Donald Runnicles began the BBC Scottish Symphony Orchestra’s 80th season with Mahler’s Tenth and chose to finish it with all the excitement and optimism of his First Symphony, preceded by another Germanic colossus, Brahms' Piano Concerto no. 2 in B flat major. Runnicles has been the BBCSSO’s Chief Conductor for seven years, and there was a full-house turnout of support to mark the occasion of his last series concert in Glasgow in this role, although he will return from time to time as Conductor Emeritus.

Donald Runnicles © Simon Pauly
Donald Runnicles
© Simon Pauly
Young Russian soloist Denis Kozhukhin describes Brahms’ First Piano Concerto as a bit of a battle between pianist and orchestra, but 20 years of composition and growing musical acclaim brought a confidence to the second with its four full and varied movements. In this work, the orchestra plays an almost equal role to the soloist as romantic melodies are developed and passed around. Starting with just a single horn, Kozhukhin began with rich romantic chords, and as the strings picked up the themes, excitement grew with Runnicles urging the players on through the series of astonishing climaxes. At one point it looked like the six double basses were literally wrestling with their instruments to get all the notes out in this meaty performance in which the players gave their all and Runnicles appeared to love every note. Kozhukhin played with a mature muscular style, completely lost in the music and producing a golden romantic sound. In the slower third movement, after a long orchestral introduction, with a lovely theme for cellos Kozhukhin rippled at the keys, as Martin Storey’s solo cello soared into life. Kozhukhin watched the conductor keenly, but had a line of sight to Storey with both soloists feeding off the other. The final lively Allegretto began with a jovial theme from the piano, taken up by the players with gusto, almost like a café-orchestra at times. Runnicles was mesmerising to watch, a physical ‘two arms’ conductor coaxing every expression out of the music and responding to Kozhukhin’s astonishing performance. At the end, conductor and soloist embraced each other like long lost friends.

Returning to the hall after the interval, we passed three trumpets warming up in a side room at the back, the unsung heroes of Mahler’s Symphony no. 1 in D major. Beginning out of nothing, depicting awakening nature and reminiscent of the start of Rheingold, the shimmering strings and cuckoo calls on the clarinet, which give a signature to this work, created a magical world. The offstage fanfares blended seamlessly with the drama on the platform, and drama there was aplenty in this joyous symphony. Runnicles kept the opening spell alive and controlled the development precisely so that when the climax of the first movement came, it was as if spring itself had burst into life through the hall. The jovial theme in the second movement literally bounced with energy with things only calming down slightly with the solo double bass playing the minor key Frère Jacques theme in the third, but not for long as the lively klezmer band emerged with cheeky swagger in the woodwind. The last began more turbulently, but built to a series of climaxes, at one point the oboes playing straight out towards us over their music stands. It is a wondrous finale as just when you think an orchestra really can’t do any more without bursting, the eight horns stand up for the final fanfares, blowing the cobwebs away – and yes, some dusty specks did indeed drift downwards from the ceiling!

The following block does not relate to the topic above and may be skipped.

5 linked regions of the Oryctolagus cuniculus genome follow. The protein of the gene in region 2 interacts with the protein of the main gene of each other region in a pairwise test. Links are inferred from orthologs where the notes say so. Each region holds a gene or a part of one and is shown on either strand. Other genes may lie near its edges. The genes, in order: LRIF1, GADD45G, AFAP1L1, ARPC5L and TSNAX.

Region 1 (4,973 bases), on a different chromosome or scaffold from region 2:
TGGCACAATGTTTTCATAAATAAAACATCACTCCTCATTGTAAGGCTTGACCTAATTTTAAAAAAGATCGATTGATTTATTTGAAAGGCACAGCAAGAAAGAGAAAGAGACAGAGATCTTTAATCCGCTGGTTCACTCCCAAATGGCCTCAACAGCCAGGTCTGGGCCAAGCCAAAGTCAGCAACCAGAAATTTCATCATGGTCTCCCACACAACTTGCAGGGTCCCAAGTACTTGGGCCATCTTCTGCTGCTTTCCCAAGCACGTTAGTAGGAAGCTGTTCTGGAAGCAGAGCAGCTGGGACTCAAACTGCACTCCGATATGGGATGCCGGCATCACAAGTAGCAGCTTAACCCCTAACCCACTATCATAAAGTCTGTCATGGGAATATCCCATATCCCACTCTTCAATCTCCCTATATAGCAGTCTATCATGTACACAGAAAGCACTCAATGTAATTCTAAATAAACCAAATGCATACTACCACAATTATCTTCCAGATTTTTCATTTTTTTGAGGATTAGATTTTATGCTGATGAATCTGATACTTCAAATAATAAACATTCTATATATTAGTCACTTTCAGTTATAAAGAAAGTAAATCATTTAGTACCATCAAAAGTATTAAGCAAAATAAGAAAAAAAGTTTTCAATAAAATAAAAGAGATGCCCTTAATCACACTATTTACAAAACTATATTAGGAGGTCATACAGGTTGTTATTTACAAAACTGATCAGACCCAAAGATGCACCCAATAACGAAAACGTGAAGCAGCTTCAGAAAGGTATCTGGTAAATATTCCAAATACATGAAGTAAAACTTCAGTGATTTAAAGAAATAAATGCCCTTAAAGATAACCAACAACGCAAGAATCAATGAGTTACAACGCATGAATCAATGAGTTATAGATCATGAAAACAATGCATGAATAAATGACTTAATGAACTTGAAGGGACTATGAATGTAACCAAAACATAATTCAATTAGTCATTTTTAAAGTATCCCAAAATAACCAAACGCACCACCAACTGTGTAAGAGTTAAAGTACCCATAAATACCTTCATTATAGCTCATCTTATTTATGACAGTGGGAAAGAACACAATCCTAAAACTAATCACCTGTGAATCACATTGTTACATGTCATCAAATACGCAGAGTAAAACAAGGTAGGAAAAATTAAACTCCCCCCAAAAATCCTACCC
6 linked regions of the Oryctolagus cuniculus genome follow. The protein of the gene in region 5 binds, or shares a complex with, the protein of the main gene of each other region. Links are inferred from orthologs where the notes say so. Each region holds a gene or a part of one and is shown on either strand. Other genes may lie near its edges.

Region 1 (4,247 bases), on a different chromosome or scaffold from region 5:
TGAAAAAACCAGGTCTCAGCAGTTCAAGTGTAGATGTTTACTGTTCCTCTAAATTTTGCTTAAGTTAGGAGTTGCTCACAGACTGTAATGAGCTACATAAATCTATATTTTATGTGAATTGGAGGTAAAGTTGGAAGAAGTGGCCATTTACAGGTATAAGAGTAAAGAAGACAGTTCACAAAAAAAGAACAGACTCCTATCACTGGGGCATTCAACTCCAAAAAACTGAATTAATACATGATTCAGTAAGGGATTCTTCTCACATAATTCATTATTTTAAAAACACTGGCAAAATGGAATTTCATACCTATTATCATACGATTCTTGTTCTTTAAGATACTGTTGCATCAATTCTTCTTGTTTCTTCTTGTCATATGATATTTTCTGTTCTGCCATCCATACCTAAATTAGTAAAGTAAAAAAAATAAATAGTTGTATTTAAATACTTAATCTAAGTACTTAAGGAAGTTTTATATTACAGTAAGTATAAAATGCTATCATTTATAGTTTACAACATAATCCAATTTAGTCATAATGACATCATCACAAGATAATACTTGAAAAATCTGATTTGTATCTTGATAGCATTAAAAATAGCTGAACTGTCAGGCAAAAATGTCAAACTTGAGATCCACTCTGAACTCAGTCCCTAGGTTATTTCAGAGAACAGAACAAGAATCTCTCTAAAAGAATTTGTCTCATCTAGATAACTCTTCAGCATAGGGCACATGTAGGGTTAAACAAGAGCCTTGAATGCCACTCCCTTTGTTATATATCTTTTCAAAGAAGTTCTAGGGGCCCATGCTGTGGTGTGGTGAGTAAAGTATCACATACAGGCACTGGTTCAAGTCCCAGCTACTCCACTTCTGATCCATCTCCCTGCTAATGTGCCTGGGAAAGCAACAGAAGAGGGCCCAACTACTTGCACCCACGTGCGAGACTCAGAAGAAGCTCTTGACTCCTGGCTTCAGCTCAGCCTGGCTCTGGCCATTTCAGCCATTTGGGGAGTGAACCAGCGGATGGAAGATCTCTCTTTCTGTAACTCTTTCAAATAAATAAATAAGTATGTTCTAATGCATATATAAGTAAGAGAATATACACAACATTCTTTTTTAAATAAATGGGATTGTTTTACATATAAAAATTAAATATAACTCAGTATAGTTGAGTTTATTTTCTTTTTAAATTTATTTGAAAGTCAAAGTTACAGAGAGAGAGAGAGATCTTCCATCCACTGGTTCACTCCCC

Runnicles simply inhabited the music, visibly living every note, swinging both his arms, using every inch of his podium and encouraging the players to wring every nuance from the music in an utterly mesmerising performance. If he did not have both feet off the ground, it really must have been close. The gallery behind the orchestra was packed, and I envied them their head-on view of the conductor. The orchestra gave it absolutely everything, strings energetically leaning forwards into their instruments, precise woodwind and who couldn’t be excited by those eight horns and brass? Although Runnicles will be back occasionally, he was greeted with a standing ovation, a warm Glasgow farewell marking the end of a successful era for the BBC Scottish.